Saskatchewan tabled its 2022–23 budget on Wednesday, demonstrating a solid fiscal position amid rising resource prices.
The province projected a $463-million deficit for 2022–23, compared to the much larger (though improved) $2.2-billion deficit expected for 21–22.
“The improvement comes as spending pulls back from very elevated levels, especially in agriculture where drought-related insurance payouts and support were significant,” said Robert Kavcic, senior economist and director with BMO Economics, in a report.
The province’s goal is to eliminate the deficit by 2026–27, and that could be achieved this year based on prices for West Texas Intermediate, Kavcic said.
On the revenue side, while rising oil and potash prices will offer a boost — as will the budget’s PST extension to admissions and entertainment — other revenue sources are expected to fall modestly, including those from taxation, federal transfers and investment income. Projected revenue for 2022–23 is $17.2 billion, down by 1.9% from the previous year.
The projection is based on “reasonable” economic growth assumptions, Kavcic said, with real GDP projected to grow by 3.7% in 2022–23, falling to 2.5% growth in 2023–24 and averaging 2.2% the following two years.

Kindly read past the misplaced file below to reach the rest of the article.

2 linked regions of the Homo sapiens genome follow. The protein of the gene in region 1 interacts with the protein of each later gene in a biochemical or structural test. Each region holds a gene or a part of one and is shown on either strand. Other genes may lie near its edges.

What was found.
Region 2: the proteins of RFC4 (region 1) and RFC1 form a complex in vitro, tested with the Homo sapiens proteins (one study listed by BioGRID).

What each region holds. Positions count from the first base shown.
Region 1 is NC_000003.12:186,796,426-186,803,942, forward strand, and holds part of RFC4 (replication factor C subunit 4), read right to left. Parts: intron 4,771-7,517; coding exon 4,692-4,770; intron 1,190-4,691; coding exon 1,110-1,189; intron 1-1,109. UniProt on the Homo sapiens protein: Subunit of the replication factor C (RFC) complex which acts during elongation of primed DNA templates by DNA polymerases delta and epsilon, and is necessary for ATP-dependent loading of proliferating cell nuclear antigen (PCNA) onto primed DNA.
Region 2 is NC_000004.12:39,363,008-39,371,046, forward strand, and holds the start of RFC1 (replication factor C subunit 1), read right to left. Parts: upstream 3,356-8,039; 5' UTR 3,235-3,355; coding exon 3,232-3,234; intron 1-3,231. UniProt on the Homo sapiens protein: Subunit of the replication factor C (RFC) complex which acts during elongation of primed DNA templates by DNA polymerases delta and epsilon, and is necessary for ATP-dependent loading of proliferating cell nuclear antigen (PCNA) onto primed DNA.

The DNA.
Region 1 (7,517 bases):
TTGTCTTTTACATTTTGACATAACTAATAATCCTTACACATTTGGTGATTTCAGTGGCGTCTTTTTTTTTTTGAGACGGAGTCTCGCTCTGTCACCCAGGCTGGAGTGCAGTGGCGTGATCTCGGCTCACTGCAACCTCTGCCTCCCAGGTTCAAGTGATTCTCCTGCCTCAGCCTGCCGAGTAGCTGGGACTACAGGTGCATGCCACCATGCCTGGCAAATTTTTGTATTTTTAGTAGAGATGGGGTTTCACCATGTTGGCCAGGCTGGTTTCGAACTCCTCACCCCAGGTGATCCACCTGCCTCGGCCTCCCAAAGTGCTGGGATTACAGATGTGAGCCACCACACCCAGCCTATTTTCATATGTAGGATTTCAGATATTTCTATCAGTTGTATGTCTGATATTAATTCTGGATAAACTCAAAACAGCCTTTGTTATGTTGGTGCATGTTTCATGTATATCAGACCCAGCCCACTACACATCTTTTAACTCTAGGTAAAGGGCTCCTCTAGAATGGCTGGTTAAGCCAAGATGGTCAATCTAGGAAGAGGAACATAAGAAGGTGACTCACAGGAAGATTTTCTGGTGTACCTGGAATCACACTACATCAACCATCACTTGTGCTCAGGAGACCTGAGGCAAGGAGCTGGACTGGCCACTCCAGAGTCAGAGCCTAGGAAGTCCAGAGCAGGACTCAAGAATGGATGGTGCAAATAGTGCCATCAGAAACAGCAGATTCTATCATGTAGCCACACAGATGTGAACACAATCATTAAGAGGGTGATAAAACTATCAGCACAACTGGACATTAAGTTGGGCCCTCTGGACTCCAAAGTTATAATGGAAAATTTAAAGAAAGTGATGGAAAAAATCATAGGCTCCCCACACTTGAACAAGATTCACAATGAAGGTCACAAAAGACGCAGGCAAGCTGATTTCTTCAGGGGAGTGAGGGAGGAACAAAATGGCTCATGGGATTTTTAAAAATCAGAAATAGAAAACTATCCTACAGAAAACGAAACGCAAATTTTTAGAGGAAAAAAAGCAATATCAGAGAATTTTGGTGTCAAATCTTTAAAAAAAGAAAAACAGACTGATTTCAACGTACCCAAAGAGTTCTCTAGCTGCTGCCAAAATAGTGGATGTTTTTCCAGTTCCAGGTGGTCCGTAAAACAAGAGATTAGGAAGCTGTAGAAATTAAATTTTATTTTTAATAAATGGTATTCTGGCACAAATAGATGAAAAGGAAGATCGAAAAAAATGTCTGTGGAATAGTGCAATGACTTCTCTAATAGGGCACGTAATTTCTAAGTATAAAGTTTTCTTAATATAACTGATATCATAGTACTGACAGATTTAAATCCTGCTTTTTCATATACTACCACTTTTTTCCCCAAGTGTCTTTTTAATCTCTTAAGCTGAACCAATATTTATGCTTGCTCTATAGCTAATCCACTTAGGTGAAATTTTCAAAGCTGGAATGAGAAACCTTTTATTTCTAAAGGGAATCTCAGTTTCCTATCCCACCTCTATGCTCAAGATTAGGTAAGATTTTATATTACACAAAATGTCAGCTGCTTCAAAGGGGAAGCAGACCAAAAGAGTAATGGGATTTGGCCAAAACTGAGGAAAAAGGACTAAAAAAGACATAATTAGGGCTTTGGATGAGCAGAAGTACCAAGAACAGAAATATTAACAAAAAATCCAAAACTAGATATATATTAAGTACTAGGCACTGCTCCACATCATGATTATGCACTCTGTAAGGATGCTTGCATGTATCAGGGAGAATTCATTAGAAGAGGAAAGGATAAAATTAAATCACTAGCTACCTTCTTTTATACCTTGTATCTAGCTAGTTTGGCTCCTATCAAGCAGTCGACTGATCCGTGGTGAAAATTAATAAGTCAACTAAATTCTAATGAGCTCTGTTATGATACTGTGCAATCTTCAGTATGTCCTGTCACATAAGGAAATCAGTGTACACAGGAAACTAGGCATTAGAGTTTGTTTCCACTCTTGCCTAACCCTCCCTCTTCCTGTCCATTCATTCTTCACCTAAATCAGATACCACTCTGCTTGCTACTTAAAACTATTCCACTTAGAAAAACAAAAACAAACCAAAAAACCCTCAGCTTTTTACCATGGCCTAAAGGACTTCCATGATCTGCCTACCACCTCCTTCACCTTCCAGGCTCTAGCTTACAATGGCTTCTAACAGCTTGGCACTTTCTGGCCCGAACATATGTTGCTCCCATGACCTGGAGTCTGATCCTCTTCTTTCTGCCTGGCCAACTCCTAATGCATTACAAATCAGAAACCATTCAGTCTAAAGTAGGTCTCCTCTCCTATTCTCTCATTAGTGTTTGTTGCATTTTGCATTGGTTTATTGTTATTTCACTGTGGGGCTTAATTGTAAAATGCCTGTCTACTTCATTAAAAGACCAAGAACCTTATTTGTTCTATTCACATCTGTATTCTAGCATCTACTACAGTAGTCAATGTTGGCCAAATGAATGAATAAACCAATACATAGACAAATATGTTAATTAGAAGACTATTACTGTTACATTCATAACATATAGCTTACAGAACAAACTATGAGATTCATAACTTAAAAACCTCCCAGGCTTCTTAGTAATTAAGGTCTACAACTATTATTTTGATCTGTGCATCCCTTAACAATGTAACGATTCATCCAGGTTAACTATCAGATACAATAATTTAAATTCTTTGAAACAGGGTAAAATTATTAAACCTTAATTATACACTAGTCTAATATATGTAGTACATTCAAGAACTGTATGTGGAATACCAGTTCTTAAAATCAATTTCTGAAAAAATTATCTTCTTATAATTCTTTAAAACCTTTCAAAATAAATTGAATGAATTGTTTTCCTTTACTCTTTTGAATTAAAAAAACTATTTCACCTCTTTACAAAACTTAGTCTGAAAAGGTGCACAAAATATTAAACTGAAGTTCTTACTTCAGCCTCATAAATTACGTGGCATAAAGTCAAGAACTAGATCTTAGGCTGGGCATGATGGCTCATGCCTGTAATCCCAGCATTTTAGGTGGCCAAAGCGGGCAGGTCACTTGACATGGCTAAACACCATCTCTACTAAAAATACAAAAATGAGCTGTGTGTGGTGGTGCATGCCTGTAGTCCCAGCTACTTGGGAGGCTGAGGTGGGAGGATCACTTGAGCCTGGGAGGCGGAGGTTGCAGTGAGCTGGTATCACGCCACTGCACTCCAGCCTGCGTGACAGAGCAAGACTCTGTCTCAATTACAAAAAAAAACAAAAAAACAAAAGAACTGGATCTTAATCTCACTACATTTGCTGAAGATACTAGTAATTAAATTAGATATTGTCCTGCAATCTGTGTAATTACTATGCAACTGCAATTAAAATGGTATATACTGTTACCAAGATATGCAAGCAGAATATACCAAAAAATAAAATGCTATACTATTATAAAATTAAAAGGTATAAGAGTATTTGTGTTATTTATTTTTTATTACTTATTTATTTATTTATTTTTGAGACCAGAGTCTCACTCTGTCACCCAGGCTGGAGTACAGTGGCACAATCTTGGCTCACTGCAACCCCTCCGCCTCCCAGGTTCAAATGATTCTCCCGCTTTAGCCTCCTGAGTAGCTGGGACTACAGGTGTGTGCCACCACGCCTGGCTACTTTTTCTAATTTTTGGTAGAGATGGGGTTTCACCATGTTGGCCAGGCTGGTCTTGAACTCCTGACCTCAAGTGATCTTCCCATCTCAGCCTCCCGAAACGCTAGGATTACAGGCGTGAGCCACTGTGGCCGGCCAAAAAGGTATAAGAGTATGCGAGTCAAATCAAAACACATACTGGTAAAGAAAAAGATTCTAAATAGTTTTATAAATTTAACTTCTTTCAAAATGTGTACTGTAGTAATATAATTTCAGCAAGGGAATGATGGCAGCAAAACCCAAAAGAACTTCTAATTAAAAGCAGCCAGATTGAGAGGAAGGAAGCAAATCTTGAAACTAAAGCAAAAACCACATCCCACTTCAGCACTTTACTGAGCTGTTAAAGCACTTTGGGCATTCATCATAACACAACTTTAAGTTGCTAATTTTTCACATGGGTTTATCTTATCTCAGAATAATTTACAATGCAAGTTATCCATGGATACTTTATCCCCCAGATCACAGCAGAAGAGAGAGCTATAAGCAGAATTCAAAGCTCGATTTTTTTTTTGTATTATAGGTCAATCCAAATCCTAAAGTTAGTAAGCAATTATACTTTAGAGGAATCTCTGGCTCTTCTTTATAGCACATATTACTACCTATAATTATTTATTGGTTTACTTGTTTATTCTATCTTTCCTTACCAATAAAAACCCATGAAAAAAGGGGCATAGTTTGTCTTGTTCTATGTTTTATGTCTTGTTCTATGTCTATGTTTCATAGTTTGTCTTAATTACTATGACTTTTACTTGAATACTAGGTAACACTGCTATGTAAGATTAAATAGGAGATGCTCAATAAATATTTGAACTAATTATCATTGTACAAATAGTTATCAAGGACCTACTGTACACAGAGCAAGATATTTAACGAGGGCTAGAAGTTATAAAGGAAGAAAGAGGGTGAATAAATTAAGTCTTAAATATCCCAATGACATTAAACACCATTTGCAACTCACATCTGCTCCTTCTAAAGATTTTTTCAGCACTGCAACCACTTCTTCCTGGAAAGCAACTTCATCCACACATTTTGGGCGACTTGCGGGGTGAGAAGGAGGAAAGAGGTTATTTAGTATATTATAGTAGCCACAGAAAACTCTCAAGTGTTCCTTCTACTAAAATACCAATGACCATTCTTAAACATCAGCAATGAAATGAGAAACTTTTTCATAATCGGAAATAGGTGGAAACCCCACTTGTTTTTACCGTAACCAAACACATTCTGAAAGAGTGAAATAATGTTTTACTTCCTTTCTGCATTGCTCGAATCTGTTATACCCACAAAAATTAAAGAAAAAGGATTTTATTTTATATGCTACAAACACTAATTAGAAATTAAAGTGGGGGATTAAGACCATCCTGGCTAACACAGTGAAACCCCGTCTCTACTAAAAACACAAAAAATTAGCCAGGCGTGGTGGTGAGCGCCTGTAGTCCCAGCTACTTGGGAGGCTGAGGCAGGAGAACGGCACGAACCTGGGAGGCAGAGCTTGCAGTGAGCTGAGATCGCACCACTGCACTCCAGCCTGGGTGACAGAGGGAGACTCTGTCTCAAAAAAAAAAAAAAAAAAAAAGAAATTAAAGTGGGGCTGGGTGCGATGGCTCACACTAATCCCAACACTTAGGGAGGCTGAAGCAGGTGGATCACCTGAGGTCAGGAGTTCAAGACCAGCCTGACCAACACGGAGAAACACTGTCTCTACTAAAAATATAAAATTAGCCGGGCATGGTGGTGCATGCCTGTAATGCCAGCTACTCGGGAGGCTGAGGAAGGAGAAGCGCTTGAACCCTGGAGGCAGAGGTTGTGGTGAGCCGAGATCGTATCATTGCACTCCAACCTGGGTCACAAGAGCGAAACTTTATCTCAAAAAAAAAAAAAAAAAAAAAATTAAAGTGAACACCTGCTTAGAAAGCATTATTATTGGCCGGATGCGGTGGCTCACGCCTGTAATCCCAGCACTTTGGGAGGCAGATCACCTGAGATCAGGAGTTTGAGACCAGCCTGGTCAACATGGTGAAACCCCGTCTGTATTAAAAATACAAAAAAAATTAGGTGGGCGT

“The key message here is that the Saskatchewan economy has effectively recovered from the pandemic, and looks to be better supported than during the five years before Covid, where growth averaged just 0.5%,” he said.
Reflecting the pullback in drought-related spending, expenses are projected to fall to $17.6 billion, down from $19.7 billion the year before. Still, spending of 2% annualized growth through 2025–26 could be a challenge given inflation, Kavcic said.
With the declining deficit, total borrowing costs are projected to fall to $3.5 billion in 2022–23 from $4.2 billion.
In a report on Wednesday, CIBC Capital Markets noted that Saskatchewan plans to access international markets to a larger extent to fund debt.
The province said in December that by fiscal year-end it “could be in the USD and/or European markets if funding conditions were attractive,” the report said, noting that the province issued a Swiss-franc-denominated 10-year bond about a month ago.
The budget forecasts that Saskatchewan’s net debt is expected to fall to 18.8% of GDP from 19% previously, given “surging nominal output,” Kavcic noted. That’s about 2 percentage points above Alberta, for the second lowest net debt in Canada, he said. Net debt as a per cent of GDP is projected to be roughly 20% in subsequent years.
The bottom line is a sound one, Kavcic said: “Near-balanced budgets for the coming few years and a still relatively low net debt burden are supportive from a credit perspective.”